A plea to the rest I cannot seem to grasp
I know it’s getting worse when I wake up in a daze.
When my lights are still on and my computer is still open; when my music is still playing and I have papers still scattered around my bedroom floor; that’s when I know it’s getting worse.
When I fight to stay awake when I’m taking notes, or better yet, a test; when I circle the wrong answer over and over again meaning to circle a different option; that’s when I know it’s getting worse.
When the littlest things set me over the edge; when I can feel the unwanted tears well up and the lump in my throat starts to grow; that’s when I know it’s getting worse.
I hate it when my eyes start to shake. I hate it when I snap out of my almost-sleep and see random words on my paper that have nothing to do with environmental science. I loathe the feeling of overall hopelessness when I can’t do anything else but simply fight to stay awake.
Every. Single. Day.
Coffee helps, but only sometimes. I’ve tried energy drinks, but they only make my brain foggy. What I truly need is sleep, but I can never seem to grasp that.
I would spend an entire week hoping to go back in time when my bedtime was 8:30 and my only worries were bumblebees and thunderstorms.”
It is funny, however, when I approach a night where I can rest peacefully. An evening when it’s only 11:30 and I can easily lay my head on my pillow and curl up in my layers of blankets.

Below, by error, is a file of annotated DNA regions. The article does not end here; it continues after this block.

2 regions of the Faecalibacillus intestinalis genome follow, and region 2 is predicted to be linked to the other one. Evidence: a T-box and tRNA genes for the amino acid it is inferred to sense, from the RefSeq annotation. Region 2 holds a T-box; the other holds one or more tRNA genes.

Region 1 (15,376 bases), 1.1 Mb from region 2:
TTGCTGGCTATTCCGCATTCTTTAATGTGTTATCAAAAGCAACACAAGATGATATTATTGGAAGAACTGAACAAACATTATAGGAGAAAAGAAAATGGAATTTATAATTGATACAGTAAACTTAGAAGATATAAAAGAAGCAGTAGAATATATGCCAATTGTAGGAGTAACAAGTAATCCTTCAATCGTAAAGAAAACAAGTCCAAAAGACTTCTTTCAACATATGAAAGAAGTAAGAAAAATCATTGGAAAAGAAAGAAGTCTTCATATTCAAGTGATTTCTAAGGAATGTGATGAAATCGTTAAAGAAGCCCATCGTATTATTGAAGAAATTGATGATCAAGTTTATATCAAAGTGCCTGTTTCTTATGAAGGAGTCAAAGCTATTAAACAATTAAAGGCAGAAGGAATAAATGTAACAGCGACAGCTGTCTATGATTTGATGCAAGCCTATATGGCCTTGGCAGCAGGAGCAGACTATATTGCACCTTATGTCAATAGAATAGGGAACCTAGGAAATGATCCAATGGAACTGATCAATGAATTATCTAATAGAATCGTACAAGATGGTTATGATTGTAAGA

But then I feel guilty.
I feel like I should be doing something useful, something that isn’t resting. I come up with things for myself to do, things that aren’t due for days. I stay up until I check my phone and see that it says 1:00. Then, I finally allow my head to succumb to the enticing pillow and let my mind wander free as I drift into a short slumber.
Every day is spent the same now: fatigue so grand I can feel it in my eyes, my chest, my stomach. I have people telling me to get more sleep, but I simply answer with the two words I hate most strung together:
Believe me, if I could, I would spend an entire week cooped up in my bedroom with my fan on high and the lights blacked out, hoping to win back the years of sleep lost. I would spend an entire week hoping to go back in time when my bedtime was 8:30 and my only worries were bumblebees and thunderstorms.
I’m tired of the headaches. I’m tired of the permanent dark circles under my eyes. I’m tired of canceling plans to stay in and do homework until 1 a.m.
I am tired.